Tweet: How to design a dashboard when you’re not a graphic designer
Try this advice on the best way to arrange elements on a dashboard page. (more…)
Location intelligence is not new. People have been analyzing demographic data by comparing region to region for many years. Just think of Walter Cronkite standing in front of a map of the U.S. with each state colored blue or red as votes came in for the presidential election. You may have heard of “mapping software” at some point in the past. Yeah. That’s location intelligence too. But this technology has changed over time and its fancy new name really reflects the advent of data inundation that every other software tool is experiencing. Location intelligence is doing a lot more these days.
With location intelligence, users can combine geographical data with just about any other kind of data – whether it be data about the physical characteristics of the geographic region itself or data about the people who live or work there and their behavior. The combination of all this data can be used to improve insight so you can make better decisions.
Tweet: How to use location intelligence to turbo-charge your analytics
To use images or not to use images? THAT is the question (well, one question) for dashboard developers. When is it a good time to use graphs, photos or illustrations and when should you just present the data in its own numerical glory?
As with most forms of communication, the answer is: it depends. There are three things you should consider as you decide whether or not to use dashboard images:
- Know your audience and how they process information
- Understand the technical level of your users
- Determine what type of data will be communicated
Knowing these three things will help you decide whether it is worth the effort to include imagery. Let’s examine each in some more detail.
Tweet: Should you use images on your dashboard? Here’s how to find out.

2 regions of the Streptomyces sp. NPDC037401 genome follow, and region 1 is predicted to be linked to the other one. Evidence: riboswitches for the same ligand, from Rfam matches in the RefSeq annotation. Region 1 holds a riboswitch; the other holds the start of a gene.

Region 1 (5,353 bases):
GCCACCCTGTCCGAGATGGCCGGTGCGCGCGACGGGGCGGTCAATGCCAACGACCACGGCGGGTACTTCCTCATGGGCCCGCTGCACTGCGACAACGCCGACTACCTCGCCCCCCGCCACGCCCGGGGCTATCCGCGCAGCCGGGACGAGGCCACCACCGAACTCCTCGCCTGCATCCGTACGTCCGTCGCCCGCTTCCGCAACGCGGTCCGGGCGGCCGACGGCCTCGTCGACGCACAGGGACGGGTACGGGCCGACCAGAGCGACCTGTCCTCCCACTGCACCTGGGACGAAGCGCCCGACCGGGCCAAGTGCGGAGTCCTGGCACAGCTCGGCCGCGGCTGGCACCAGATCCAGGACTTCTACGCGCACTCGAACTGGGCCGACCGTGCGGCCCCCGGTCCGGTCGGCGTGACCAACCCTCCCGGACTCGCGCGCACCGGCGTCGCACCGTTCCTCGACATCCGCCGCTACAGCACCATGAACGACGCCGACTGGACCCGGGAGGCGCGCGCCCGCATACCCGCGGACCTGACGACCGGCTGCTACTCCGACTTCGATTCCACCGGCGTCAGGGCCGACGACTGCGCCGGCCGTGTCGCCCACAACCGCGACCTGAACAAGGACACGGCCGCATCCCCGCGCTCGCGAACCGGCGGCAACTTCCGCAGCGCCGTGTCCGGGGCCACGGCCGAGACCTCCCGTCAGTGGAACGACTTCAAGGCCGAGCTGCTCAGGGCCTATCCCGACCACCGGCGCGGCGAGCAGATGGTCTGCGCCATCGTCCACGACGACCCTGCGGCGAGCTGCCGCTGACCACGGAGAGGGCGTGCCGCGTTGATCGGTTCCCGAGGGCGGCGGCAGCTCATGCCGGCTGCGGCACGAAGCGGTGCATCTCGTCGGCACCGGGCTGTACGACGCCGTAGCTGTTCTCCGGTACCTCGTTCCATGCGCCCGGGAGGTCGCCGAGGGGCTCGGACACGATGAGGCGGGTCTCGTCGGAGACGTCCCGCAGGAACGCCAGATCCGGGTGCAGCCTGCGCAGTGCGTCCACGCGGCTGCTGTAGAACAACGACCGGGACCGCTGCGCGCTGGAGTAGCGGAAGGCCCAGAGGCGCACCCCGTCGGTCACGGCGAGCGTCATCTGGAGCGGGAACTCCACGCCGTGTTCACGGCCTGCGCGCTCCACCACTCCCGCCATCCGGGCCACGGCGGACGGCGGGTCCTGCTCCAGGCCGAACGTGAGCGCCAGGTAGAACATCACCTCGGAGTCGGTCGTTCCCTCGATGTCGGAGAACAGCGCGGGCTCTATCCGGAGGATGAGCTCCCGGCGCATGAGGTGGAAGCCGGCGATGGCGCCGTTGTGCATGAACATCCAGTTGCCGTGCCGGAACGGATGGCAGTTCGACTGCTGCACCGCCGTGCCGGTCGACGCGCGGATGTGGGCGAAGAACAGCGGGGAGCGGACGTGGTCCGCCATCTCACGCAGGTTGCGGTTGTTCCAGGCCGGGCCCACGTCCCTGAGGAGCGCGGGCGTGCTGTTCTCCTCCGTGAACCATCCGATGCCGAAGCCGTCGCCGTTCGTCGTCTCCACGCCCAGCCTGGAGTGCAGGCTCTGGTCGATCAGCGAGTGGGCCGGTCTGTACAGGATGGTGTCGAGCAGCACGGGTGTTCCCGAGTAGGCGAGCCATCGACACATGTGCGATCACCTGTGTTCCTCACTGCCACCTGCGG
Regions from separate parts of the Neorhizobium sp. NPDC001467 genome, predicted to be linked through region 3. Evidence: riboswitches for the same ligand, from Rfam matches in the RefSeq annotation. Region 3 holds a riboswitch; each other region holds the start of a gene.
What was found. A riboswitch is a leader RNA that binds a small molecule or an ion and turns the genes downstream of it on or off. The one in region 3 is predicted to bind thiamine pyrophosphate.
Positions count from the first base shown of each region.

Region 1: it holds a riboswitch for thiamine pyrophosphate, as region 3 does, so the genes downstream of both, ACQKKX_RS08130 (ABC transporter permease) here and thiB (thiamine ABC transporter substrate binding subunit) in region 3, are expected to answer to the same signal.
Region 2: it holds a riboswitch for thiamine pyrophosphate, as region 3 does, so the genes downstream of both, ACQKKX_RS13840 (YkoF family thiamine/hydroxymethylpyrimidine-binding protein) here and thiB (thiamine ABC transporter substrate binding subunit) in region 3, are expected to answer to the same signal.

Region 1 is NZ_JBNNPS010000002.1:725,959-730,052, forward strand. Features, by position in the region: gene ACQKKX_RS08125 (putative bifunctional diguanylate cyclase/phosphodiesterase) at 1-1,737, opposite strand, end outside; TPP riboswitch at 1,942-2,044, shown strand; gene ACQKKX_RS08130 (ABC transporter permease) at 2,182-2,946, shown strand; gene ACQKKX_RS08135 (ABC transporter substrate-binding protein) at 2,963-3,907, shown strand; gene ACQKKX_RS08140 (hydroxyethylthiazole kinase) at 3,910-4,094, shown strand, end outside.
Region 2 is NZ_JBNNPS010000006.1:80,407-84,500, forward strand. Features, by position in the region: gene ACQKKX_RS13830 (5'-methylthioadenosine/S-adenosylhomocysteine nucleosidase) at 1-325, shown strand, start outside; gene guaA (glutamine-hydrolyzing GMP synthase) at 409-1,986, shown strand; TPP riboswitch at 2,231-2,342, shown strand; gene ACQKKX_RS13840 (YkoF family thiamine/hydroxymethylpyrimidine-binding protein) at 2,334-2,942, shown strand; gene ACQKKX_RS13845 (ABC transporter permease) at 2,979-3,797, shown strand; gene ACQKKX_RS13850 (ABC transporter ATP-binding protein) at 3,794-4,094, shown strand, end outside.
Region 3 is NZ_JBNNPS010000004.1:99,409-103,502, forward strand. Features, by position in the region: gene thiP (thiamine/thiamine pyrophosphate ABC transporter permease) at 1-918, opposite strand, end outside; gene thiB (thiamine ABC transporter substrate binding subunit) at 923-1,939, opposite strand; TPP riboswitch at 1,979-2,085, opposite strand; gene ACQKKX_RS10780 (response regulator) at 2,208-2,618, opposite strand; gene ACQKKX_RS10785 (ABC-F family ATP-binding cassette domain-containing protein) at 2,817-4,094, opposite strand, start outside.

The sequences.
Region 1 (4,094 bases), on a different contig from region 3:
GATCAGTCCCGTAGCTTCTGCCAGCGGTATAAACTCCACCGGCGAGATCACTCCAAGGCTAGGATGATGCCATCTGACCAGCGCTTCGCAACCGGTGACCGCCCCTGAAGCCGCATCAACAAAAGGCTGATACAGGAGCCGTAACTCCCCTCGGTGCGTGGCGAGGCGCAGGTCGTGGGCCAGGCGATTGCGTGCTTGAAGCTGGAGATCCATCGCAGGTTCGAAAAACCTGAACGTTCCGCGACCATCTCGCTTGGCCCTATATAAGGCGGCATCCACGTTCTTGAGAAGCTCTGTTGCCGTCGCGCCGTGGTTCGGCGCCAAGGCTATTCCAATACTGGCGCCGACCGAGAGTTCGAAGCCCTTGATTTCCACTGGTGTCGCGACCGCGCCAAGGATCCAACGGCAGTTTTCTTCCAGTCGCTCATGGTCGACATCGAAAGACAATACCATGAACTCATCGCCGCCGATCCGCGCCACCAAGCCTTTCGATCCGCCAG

Companies invest a lot of money in business intelligence; as a result, you expect to receive information in an easy-to-view and intuitive format that can help you make better business decisions.
However, there are times you might feel frustrated when your BI tool’s dashboard is not delivering adequate information. What’s the problem? The issue may lie in the hierarchy of information (or lack thereof) provided by your dashboard.
Hierarchy of information determines the best way to display information on a dashboard.
This framework can be used to help you visualize how data is contained in layers as you “dives into your data,” but it can also help explain how you see information on a single page or dashboard.
Tweet: How to use hierarchy of information to simplify your dashboard
Dashboards are great, as they provide visualizations that help your users better understand your organization’s data at a quick glance. However, if you don’t keep design in mind when you’re creating dashboards, you may find that they look cluttered and lack readability. What use is your dashboard if your users can’t make sense of the information it’s showing?
In this Dashboard Design article, we’re going to take a look at 5 simple steps to help you create a cleaner looking dashboard that is much easier to read and digest. Pull out those (virtual) rags and gloves, and let’s get scrubbing… (more…)
You may not realize it, but some of your users may be colorblind. Colorblindness is fairly common, with 8% of Caucasian men, 5% of Asian men and 4% of African men having either Protanope (red-weak) or Deuteranope (green-weak) colorblindness. (Source: http://jfly.iam.u-tokyo.ac.jp/color/) Fewer females are colorblind, but altogether about 1 out of 20 people has some form of colorblindness, making it an issue that is too important to ignore. (Tweet this.) If you do not consider their needs during the dashboard design process, colorblind users will find it awfully difficult to read and interpret color-coded information on your dashboards. (more…)